Jeremy Eaton

As we all know, there's no conceivable reason anyone would want to watch football—other than it being a convenient conduit for alcoholism. That's how my pop played it! He couldn't give two craps about a bunch of knuckle-dragging mouth breathers, huffing and puffing down a field, playing keep-away with a pig's bladder. However! When it came to having a ready-made excuse to spend the afternoon drinking beer on the couch in order to avoid the constant NAG NAG NAG of familial obligations, football couldn't be beat! I remember asking him, "Hey pop! Who's winning?" To which he would reply, "I shertainly don't give shix shits. Get daddy another brew-ha-ha, huhhhhhh?"

But I wasn't complaining! The way I saw it, the more "football" he watched, the more time I had to dig around in his expansive and perverse pornography trunk.

But the Super Bowl is a different story. While it's certainly a clever governmental scheme to induce alcohol poisoning in a nation of braying meatheads (thereby kindly thinning the pack for the rest of us), there is another reason to watch—and that's for the commercials. As we all know, Super Bowl commercials are the most expensive thing in the world next to a BJ from Jessica Alba. But besides paying an extraordinary amount of moolah to have your commercial screened in front of a nation of alcoholic coma victims, it's also an opportunity for the ad agencies to trot out their greatest stuff. To say to the world, "Hey, World! This is the very BEST we can do!" (Which is to say, "not very good at all.")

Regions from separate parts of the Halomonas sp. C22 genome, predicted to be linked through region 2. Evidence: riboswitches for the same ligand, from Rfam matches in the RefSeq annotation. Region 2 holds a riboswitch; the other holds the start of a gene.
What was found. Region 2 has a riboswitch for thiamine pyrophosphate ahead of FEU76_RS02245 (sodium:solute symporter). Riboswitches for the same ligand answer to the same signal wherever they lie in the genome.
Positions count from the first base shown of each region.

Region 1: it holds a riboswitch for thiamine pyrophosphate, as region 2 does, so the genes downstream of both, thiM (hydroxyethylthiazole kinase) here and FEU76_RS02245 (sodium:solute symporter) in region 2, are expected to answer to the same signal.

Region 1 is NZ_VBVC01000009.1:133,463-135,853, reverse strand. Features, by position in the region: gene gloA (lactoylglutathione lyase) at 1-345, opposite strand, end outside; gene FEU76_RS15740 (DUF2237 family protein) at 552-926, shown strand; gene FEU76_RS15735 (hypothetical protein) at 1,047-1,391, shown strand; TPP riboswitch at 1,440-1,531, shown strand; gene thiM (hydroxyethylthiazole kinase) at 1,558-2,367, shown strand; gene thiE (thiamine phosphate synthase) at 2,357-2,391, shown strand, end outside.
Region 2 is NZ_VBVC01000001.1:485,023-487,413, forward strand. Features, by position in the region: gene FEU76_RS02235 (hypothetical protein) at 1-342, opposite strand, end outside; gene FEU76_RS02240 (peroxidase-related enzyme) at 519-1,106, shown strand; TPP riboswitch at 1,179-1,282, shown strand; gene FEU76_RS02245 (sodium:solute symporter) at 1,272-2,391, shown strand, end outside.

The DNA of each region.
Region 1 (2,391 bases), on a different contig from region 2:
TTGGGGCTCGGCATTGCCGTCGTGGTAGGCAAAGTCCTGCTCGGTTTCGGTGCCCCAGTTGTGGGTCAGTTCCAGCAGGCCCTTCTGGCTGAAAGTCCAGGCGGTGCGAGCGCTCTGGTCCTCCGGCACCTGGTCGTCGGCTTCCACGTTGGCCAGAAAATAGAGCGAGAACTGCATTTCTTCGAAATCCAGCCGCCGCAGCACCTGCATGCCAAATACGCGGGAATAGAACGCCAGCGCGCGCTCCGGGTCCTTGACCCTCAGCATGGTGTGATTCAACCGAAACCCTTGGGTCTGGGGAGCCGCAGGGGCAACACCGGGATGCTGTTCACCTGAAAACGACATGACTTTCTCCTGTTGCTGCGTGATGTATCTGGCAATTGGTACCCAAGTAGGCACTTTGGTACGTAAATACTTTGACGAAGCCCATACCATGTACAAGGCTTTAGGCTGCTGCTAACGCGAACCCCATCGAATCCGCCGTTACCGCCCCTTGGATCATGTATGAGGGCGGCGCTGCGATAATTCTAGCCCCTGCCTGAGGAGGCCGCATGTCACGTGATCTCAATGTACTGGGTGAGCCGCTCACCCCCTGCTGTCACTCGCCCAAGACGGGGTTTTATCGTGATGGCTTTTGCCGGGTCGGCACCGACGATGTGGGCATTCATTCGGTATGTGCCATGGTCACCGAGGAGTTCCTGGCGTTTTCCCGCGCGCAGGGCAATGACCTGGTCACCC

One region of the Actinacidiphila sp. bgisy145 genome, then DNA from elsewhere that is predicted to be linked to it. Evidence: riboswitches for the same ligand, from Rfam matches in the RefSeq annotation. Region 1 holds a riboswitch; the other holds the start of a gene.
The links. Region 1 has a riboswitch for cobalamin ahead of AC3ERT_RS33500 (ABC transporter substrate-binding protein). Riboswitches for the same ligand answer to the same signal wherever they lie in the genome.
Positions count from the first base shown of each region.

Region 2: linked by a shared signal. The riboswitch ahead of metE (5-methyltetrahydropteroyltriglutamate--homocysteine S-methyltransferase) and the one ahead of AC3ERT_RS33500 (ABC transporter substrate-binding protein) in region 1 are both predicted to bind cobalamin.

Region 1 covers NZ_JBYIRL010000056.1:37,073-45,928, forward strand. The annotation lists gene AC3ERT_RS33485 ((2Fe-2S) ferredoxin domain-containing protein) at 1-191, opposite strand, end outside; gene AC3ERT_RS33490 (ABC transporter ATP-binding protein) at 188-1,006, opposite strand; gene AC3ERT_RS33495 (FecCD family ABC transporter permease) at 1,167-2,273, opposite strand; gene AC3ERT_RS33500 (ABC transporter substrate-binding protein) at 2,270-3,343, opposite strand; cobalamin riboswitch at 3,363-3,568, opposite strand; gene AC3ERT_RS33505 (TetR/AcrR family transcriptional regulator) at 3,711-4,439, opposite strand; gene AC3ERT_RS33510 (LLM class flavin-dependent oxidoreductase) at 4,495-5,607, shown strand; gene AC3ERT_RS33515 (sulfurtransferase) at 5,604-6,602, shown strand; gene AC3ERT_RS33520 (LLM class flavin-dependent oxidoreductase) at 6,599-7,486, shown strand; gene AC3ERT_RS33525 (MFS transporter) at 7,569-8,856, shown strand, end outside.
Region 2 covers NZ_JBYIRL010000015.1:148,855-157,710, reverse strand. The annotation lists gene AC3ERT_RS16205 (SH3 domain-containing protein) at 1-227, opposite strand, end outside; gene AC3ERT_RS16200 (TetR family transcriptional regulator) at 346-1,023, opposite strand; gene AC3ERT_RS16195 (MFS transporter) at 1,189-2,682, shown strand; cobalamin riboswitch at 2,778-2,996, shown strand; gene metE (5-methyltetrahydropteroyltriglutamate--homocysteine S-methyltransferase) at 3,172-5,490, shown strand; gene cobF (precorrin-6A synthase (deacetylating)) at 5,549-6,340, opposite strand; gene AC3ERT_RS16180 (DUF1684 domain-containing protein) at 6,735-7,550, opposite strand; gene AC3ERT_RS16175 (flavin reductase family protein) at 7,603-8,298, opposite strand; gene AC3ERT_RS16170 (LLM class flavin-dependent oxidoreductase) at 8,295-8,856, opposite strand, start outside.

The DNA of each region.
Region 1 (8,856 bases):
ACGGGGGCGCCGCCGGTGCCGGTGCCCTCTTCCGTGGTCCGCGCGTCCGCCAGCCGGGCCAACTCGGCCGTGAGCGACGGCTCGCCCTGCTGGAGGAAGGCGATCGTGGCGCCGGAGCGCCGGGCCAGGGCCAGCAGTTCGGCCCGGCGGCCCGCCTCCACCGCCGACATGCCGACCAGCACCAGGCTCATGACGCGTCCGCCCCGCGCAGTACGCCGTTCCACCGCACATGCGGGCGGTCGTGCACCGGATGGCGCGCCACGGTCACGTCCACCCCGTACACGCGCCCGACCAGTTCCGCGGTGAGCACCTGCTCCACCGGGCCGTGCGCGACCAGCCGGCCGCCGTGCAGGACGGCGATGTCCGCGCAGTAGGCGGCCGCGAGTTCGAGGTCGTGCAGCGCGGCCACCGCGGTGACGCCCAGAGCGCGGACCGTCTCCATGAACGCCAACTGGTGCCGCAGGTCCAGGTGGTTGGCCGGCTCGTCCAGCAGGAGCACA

For example, one of the most publicized commercials for this year's Super Bowl comes from Nationwide Insurance, which features Britney Spears' ex-husband and former rich person Kevin Federline. In the ad, Kevin is dressed in full pimp regalia, living out his dream as a much-beloved rap superstar—until he wakes up from his fantasy to reveal he's actually a fry cook in a fast-food restaurant. Bwaa-bwaaa-BWAAAAAAAAAAAAAH! See? It's funny because now he's poor, and poor people are funny. (Don't ask me what Nationwide Insurance has to do with any of this. Maybe you can buy insurance to protect you from the embarrassment of being poor?)

The point is that Nationwide didn't forget the cardinal rule of making the perfect Super Bowl ad: Never let complete nonsense get in the way of selling your product. Remember the Budweiser "Truth" ads? Where a bunch of people yelled, "WASSUP??" at each other for 30 seconds? I still have no earthly idea how this had ANYTHING to do with Budweiser or any semblance of the "Truth." And yet? To this day, I drink roughly a case of Budweiser every Saturday evening, and find myself screaming "WASSUP??" to any potential sex partner within a 100-yard radius. That's the power of advertising!

And so what if I don't like football? This Super Bowl Sunday, I'll be there with the rest of America: laughing at the fiscal ineptitude of Kevin Federline, dreaming of a BJ from Jessica Alba, and not giving "shix shits" about who wins or loses. Now, get daddy a brew-ha-ha... huhhhhhhhhhh?